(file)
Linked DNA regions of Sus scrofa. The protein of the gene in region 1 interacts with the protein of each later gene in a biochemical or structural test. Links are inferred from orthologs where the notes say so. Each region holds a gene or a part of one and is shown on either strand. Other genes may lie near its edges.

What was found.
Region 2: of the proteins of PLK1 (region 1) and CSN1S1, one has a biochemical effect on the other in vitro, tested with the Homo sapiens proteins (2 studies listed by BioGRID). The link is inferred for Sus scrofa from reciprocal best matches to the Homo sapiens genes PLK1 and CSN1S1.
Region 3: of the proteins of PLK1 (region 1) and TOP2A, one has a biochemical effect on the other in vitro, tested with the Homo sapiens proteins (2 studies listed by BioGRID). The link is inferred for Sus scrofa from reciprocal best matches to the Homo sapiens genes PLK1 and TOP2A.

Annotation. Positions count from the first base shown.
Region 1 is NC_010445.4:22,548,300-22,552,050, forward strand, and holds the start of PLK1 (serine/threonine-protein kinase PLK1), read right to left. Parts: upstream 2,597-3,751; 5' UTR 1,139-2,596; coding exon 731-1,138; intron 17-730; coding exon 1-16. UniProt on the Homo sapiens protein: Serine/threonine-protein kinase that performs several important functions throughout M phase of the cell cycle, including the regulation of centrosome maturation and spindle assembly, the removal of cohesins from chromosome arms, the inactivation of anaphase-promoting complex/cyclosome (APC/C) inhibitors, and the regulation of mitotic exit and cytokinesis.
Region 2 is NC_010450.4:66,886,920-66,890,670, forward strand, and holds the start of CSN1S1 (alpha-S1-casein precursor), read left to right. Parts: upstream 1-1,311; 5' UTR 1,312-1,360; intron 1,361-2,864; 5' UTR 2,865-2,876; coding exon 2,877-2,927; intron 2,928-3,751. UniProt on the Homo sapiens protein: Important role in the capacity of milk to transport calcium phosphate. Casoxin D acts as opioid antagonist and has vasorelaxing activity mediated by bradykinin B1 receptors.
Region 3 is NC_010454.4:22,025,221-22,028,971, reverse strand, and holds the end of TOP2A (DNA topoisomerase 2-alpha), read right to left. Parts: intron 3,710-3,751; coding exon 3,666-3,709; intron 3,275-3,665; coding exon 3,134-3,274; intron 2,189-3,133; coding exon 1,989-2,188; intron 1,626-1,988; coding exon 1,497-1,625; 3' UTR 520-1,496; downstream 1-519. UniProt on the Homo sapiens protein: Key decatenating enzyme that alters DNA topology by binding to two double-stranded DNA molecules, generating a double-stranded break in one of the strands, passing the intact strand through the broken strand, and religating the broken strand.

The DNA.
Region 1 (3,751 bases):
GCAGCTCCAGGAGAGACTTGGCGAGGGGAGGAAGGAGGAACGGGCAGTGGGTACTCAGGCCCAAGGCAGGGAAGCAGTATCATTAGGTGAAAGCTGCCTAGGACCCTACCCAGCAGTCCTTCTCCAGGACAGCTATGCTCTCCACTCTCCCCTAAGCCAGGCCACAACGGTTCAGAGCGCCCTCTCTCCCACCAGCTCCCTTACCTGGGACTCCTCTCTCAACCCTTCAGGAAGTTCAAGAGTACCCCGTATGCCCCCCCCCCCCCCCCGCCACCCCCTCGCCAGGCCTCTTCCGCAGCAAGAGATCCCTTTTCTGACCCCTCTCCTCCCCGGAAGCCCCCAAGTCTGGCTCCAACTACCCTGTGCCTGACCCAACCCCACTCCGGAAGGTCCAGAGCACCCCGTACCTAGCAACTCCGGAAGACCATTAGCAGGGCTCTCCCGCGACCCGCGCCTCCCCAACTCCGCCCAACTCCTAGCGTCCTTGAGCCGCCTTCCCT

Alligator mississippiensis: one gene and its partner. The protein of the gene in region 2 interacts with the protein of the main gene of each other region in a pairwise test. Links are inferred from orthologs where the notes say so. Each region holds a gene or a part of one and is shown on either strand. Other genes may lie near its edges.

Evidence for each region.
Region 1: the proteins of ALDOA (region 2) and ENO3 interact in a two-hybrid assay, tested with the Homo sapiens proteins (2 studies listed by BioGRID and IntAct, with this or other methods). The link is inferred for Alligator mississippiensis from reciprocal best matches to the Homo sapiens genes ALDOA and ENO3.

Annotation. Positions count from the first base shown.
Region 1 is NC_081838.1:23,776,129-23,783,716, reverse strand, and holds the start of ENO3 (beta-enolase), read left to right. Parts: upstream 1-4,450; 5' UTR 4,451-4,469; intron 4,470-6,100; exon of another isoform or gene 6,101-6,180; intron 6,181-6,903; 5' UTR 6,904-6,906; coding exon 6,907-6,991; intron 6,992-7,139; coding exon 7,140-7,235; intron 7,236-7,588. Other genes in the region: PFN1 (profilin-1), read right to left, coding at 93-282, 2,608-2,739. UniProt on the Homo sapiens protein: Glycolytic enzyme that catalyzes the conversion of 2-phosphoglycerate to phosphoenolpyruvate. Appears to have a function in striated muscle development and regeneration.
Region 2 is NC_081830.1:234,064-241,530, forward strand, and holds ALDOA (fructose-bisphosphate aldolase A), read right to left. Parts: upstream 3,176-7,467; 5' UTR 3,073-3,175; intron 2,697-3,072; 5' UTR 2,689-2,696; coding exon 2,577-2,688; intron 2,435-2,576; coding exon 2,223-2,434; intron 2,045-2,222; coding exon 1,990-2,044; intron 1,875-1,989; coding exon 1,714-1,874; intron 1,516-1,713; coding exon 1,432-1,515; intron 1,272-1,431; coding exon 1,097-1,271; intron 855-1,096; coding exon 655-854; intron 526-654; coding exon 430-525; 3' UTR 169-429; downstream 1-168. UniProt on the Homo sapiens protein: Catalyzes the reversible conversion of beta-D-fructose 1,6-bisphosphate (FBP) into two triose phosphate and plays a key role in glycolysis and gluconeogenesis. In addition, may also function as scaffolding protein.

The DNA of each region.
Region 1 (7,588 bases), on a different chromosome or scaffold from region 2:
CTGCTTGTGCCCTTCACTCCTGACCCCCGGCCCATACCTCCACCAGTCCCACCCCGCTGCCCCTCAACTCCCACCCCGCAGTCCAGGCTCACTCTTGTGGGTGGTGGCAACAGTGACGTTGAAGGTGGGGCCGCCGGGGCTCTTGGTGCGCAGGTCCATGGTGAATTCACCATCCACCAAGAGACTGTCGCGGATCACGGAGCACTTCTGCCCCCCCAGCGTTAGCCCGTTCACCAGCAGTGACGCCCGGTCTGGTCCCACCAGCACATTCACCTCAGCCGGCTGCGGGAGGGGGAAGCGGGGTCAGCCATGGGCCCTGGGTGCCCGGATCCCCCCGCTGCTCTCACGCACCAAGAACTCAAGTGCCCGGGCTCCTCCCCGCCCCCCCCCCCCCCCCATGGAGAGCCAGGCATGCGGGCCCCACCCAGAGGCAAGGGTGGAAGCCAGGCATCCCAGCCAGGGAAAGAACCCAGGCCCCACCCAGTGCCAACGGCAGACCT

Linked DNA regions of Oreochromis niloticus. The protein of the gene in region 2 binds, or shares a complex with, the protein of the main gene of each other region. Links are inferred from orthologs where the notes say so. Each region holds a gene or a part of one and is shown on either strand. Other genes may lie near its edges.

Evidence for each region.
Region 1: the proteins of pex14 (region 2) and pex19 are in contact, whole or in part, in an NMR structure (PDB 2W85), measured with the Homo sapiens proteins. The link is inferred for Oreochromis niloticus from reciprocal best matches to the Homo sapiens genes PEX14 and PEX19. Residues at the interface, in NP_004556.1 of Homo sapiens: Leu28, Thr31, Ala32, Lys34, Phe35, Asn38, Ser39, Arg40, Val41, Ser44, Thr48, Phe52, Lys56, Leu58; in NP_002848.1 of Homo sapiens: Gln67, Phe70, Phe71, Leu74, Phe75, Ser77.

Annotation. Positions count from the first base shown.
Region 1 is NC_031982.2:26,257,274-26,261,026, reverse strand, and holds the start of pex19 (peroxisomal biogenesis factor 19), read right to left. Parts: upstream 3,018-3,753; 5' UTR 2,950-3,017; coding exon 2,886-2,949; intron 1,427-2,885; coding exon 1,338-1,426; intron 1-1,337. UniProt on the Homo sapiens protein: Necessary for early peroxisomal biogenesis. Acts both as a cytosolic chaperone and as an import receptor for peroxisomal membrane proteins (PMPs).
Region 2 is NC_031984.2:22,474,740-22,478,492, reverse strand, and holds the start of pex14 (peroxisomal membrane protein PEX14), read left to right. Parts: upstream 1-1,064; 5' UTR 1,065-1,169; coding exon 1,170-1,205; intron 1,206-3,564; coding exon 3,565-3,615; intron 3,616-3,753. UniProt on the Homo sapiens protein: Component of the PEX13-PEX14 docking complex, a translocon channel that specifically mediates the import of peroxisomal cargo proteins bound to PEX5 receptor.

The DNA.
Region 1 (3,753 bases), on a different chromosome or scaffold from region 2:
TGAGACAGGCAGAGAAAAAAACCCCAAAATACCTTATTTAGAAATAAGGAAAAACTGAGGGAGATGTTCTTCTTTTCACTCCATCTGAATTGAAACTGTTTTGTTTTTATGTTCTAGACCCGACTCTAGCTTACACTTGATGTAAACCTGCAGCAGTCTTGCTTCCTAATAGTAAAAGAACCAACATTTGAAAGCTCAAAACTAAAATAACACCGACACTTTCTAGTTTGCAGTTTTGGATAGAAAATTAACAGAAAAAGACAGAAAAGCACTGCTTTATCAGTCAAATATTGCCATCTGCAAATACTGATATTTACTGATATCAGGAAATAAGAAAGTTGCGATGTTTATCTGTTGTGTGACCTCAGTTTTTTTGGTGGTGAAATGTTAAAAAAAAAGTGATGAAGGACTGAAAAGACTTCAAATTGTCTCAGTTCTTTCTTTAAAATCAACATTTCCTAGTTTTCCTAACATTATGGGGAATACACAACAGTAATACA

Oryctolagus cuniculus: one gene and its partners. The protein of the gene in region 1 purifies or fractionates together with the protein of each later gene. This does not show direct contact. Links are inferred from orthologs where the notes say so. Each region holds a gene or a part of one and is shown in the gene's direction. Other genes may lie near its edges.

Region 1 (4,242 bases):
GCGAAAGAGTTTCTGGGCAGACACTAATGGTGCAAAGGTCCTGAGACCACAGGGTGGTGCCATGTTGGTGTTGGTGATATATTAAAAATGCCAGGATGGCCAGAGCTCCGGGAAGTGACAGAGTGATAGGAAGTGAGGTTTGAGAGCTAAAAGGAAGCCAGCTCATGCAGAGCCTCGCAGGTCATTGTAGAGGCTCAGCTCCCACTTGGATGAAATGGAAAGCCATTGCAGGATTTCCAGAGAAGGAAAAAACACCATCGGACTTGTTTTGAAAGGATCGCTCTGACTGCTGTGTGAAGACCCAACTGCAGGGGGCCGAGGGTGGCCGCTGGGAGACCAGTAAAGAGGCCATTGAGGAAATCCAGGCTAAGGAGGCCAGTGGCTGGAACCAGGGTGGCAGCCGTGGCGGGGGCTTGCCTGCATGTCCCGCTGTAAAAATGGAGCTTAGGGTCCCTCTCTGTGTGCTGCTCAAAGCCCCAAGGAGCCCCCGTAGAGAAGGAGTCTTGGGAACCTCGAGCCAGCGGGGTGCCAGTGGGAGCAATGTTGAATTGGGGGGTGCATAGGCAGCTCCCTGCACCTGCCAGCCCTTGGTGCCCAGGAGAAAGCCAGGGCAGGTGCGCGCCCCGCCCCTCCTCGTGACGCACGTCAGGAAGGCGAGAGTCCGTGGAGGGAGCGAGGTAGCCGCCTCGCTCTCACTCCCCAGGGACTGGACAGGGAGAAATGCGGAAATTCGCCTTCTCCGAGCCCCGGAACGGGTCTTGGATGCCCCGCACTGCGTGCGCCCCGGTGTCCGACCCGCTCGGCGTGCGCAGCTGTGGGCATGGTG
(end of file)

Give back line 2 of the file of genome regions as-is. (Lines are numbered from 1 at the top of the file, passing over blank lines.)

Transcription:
What was found.